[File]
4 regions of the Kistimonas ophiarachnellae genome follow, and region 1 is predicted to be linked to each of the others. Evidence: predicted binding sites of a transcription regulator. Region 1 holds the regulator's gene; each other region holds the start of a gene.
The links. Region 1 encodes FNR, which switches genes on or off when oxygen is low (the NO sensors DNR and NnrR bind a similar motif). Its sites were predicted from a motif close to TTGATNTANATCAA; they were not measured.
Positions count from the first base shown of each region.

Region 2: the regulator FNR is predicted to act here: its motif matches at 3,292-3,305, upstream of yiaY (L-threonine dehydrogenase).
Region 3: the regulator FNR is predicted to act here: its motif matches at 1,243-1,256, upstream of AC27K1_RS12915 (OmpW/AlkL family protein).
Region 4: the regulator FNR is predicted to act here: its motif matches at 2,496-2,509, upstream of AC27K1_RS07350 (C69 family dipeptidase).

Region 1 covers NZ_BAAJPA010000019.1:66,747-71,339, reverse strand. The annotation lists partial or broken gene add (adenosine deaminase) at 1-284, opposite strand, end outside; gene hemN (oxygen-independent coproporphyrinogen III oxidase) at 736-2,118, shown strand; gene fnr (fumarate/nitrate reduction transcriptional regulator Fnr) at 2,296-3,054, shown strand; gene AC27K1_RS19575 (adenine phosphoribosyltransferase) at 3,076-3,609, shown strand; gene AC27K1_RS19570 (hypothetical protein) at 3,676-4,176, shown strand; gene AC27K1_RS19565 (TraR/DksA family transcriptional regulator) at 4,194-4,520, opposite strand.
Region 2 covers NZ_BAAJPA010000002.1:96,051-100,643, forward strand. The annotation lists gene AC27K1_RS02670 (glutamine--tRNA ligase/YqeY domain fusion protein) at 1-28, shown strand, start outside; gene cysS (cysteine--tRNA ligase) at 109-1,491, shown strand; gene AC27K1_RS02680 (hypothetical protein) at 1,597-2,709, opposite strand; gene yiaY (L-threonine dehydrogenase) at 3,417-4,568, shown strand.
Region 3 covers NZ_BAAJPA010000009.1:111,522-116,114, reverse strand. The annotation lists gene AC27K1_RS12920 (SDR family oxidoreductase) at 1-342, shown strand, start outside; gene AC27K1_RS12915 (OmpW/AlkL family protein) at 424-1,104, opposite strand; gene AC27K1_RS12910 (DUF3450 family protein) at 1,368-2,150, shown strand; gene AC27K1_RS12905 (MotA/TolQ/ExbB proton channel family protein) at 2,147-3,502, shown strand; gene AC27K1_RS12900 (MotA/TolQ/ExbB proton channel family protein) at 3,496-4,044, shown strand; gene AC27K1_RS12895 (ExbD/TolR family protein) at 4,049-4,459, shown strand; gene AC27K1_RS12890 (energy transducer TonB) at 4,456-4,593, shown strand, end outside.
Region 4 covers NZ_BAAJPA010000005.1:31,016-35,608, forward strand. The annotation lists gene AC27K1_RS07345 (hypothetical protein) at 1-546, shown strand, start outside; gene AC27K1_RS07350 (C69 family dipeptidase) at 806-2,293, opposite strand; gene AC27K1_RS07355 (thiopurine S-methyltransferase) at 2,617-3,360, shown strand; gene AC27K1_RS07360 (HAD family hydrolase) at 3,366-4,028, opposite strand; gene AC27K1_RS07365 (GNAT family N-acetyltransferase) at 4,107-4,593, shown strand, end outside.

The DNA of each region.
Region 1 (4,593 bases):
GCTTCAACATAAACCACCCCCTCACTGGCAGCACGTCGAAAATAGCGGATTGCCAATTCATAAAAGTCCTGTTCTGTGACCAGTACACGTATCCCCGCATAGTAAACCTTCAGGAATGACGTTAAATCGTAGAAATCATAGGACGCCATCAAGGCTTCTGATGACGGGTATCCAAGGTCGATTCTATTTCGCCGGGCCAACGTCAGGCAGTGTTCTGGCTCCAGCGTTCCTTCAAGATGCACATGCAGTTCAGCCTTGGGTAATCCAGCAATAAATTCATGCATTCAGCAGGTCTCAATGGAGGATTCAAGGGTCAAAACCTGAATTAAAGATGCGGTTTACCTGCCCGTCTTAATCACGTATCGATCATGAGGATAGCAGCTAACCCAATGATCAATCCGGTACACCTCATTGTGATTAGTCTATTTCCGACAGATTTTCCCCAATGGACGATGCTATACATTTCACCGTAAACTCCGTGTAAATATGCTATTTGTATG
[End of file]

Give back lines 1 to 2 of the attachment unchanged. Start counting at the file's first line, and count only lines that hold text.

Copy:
4 regions of the Kistimonas ophiarachnellae genome follow, and region 1 is predicted to be linked to each of the others. Evidence: predicted binding sites of a transcription regulator. Region 1 holds the regulator's gene; each other region holds the start of a gene.
The links. Region 1 encodes FNR, which switches genes on or off when oxygen is low (the NO sensors DNR and NnrR bind a similar motif). Its sites were predicted from a motif close to TTGATNTANATCAA; they were not measured.